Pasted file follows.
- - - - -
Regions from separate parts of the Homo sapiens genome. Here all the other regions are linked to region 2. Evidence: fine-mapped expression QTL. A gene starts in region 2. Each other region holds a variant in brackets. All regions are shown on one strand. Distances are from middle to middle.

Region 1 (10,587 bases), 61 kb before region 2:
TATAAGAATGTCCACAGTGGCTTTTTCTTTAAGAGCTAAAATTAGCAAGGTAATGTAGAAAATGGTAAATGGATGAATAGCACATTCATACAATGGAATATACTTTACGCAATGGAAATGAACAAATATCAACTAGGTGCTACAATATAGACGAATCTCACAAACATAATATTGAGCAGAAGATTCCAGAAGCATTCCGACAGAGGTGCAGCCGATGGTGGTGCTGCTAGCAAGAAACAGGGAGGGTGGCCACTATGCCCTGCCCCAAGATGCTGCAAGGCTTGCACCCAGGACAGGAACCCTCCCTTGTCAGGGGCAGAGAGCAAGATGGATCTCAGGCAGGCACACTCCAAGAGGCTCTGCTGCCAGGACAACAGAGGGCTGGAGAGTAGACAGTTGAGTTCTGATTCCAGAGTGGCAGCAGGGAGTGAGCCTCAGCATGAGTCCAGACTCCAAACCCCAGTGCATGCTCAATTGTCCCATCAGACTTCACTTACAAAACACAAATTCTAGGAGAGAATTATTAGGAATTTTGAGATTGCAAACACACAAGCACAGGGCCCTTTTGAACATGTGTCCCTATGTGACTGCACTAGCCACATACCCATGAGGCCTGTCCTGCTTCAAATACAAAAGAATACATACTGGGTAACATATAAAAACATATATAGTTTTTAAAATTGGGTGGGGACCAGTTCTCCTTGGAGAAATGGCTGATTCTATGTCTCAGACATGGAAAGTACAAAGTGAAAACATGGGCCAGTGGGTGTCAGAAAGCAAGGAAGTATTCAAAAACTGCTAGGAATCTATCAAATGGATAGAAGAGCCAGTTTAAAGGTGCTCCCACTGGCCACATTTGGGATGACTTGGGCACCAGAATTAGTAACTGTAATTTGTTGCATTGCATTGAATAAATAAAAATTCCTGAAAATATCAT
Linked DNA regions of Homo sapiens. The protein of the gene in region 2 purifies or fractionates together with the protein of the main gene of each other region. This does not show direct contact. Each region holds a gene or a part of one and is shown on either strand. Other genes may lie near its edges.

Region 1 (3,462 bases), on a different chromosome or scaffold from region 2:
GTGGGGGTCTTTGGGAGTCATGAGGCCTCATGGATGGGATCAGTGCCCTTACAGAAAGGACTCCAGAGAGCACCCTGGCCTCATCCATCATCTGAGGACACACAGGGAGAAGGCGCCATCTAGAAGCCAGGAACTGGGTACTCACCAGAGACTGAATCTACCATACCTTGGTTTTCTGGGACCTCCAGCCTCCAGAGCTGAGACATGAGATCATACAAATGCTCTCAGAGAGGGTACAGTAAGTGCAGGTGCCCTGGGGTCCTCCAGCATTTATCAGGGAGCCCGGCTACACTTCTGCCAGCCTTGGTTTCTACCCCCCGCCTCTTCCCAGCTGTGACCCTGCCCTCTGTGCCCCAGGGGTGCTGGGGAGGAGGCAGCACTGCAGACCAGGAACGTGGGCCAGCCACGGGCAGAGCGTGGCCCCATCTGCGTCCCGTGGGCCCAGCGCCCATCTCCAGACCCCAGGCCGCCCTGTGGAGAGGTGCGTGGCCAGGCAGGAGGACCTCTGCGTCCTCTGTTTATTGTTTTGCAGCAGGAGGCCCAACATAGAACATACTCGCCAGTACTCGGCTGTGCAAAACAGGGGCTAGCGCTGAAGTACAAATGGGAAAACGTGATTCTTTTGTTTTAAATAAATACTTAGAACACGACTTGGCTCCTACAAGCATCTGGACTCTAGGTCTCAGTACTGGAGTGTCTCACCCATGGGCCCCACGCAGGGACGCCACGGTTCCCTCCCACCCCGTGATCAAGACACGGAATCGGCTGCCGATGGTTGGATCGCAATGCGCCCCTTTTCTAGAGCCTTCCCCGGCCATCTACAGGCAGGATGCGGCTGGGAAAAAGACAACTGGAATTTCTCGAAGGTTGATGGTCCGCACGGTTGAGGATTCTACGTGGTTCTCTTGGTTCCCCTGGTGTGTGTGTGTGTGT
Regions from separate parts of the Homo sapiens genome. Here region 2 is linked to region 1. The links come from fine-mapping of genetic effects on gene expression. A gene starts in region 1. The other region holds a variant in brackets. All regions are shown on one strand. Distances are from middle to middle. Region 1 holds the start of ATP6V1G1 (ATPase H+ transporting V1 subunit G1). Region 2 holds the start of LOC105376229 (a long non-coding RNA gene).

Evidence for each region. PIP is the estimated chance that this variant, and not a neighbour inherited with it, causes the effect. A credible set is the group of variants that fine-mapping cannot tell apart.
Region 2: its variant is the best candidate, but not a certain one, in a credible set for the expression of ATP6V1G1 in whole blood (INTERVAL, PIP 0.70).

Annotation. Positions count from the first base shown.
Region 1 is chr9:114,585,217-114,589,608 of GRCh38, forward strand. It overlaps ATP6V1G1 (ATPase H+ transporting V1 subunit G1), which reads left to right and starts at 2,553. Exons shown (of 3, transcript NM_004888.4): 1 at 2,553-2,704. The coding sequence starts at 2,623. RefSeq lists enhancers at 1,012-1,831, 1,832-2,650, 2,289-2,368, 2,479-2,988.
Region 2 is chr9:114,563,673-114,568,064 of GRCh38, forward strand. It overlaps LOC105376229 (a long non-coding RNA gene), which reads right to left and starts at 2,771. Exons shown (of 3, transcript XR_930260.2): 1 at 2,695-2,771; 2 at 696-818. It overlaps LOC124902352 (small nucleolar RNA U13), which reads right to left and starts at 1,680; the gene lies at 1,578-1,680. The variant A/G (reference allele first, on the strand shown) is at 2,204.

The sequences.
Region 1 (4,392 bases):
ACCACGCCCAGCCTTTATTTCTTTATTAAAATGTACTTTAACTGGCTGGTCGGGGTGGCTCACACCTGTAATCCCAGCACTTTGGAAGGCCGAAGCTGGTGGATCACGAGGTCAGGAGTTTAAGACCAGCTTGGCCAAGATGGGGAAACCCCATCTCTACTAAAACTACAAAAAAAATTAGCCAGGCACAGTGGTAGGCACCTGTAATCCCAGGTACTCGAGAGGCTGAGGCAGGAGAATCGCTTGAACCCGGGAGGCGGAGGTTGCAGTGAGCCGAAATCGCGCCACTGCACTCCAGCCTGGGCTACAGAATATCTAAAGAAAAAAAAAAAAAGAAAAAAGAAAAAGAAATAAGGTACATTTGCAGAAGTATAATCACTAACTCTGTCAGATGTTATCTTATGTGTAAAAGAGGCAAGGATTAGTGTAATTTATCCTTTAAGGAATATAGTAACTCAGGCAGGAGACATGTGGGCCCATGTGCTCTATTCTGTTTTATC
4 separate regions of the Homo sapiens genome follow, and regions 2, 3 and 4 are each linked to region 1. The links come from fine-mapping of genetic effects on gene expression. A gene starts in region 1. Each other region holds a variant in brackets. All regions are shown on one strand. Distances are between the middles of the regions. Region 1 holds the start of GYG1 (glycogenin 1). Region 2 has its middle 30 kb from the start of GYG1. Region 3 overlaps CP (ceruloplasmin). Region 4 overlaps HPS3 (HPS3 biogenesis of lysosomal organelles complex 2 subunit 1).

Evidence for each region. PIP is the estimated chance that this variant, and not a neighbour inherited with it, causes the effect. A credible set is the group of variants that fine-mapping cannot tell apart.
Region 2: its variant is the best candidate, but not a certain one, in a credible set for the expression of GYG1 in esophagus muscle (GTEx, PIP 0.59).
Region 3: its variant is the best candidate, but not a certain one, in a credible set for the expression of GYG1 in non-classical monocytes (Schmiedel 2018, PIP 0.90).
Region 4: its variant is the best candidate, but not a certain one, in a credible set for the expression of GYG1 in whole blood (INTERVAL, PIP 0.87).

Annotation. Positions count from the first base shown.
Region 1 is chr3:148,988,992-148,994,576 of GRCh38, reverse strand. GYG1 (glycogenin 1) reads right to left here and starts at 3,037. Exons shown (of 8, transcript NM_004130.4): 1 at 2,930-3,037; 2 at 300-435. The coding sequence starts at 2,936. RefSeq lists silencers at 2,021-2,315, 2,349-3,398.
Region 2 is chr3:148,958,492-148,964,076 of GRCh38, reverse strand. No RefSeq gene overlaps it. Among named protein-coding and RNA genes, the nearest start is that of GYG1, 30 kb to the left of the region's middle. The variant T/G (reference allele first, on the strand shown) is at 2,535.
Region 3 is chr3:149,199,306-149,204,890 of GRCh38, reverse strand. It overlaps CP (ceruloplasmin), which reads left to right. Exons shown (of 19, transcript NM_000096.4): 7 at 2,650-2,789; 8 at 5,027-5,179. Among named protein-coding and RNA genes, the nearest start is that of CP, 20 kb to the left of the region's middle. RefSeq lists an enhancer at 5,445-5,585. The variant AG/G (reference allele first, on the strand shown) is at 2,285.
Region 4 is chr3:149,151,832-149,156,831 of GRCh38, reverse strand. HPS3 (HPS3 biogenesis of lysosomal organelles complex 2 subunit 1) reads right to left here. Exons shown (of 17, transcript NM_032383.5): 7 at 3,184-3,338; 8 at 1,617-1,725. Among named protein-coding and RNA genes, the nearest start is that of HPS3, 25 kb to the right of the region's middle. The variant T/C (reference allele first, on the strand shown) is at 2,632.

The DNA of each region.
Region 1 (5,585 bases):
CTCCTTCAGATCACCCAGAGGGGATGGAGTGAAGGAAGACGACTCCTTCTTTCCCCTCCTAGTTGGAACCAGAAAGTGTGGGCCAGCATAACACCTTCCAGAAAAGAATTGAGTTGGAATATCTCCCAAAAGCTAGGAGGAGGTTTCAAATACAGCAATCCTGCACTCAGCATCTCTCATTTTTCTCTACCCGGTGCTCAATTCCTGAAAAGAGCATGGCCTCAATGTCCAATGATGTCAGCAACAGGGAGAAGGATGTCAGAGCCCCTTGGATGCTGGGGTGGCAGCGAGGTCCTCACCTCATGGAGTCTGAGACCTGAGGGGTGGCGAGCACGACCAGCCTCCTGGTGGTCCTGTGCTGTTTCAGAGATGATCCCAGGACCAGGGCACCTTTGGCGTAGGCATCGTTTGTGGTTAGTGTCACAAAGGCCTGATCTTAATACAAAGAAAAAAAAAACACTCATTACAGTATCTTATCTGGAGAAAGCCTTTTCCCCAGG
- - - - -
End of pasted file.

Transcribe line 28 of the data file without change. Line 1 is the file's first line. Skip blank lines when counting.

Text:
CTCCTTCAGATCACCCAGAGGGGATGGAGTGAAGGAAGACGACTCCTTCTTTCCCCTCCTAGTTGGAACCAGAAAGTGTGGGCCAGCATAACACCTTCCAGAAAAGAATTGAGTTGGAATATCTCCCAAAAGCTAGGAGGAGGTTTCAAATACAGCAATCCTGCACTCAGCATCTCTCATTTTTCTCTACCCGGTGCTCAATTCCTGAAAAGAGCATGGCCTCAATGTCCAATGATGTCAGCAACAGGGAGAAGGATGTCAGAGCCCCTTGGATGCTGGGGTGGCAGCGAGGTCCTCACCTCATGGAGTCTGAGACCTGAGGGGTGGCGAGCACGACCAGCCTCCTGGTGGTCCTGTGCTGTTTCAGAGATGATCCCAGGACCAGGGCACCTTTGGCGTAGGCATCGTTTGTGGTTAGTGTCACAAAGGCCTGATCTTAATACAAAGAAAAAAAAAACACTCATTACAGTATCTTATCTGGAGAAAGCCTTTTCCCCAGG